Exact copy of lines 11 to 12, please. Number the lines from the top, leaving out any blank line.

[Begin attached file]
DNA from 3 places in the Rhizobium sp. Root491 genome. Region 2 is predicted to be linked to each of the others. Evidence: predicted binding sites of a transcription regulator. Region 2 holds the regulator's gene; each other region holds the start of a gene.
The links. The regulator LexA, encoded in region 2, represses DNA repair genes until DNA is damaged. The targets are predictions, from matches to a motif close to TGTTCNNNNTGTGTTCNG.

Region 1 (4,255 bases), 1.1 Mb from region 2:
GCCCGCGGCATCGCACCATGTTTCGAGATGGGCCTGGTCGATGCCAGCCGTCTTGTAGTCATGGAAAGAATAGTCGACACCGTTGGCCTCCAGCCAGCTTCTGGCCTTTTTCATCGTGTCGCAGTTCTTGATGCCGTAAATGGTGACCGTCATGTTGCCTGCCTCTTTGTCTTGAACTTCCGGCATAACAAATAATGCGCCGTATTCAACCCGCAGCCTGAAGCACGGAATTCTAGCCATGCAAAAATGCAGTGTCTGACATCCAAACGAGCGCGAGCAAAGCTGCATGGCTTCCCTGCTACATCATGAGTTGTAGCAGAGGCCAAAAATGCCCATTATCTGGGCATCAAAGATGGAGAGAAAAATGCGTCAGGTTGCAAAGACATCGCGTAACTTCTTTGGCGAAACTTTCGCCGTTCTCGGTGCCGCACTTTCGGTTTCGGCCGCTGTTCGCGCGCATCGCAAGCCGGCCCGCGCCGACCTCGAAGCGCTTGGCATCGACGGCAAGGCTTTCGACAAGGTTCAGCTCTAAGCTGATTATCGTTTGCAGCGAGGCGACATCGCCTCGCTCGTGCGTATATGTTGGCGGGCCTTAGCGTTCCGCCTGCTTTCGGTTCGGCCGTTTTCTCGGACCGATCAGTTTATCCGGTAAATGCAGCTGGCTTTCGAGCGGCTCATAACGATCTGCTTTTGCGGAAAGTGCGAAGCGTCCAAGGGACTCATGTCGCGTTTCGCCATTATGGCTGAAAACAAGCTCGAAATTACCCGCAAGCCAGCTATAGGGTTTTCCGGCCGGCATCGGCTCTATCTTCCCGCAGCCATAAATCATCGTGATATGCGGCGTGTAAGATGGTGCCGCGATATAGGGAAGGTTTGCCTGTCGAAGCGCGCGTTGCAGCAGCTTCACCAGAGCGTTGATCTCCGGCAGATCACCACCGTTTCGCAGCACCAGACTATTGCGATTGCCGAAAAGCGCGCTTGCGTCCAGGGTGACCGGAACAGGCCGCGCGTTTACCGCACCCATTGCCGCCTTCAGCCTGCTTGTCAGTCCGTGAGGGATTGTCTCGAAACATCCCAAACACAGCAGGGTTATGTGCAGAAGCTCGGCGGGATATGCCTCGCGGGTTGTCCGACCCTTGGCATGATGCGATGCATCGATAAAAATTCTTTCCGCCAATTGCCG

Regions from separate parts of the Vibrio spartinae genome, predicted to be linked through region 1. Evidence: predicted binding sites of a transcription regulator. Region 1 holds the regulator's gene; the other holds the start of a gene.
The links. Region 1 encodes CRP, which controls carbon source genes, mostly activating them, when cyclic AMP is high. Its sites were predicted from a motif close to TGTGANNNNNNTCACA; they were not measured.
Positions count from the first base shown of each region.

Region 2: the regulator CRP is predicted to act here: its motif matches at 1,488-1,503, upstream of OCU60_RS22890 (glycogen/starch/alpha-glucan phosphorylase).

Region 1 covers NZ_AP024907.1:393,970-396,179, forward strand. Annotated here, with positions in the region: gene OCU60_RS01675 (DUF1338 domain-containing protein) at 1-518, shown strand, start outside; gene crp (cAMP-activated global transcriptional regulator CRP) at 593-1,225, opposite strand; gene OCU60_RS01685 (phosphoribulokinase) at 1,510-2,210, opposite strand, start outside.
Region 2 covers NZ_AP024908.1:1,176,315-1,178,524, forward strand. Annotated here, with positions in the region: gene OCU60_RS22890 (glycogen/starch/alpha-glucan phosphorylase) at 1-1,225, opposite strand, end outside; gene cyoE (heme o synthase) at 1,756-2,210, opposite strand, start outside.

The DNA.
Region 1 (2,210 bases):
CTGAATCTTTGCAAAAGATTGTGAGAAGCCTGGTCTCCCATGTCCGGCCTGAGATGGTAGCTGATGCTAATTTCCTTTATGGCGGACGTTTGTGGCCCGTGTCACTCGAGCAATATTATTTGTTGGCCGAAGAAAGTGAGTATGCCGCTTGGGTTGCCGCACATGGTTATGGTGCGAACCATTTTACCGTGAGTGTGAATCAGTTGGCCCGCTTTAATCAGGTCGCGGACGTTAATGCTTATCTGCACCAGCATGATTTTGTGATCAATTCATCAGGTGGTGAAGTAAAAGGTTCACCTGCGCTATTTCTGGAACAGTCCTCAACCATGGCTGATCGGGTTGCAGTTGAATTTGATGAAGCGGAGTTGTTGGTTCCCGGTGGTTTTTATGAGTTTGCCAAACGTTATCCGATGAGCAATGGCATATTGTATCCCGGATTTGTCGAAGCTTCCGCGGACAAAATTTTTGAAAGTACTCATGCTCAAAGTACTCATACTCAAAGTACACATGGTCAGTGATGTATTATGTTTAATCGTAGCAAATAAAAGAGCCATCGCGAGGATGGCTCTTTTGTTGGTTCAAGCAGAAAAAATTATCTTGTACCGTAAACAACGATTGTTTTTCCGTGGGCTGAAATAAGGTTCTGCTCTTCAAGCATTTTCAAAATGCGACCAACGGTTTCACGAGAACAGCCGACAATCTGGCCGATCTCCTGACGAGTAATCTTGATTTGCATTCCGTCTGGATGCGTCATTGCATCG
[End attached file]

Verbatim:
The DNA.
Region 1 (2,210 bases):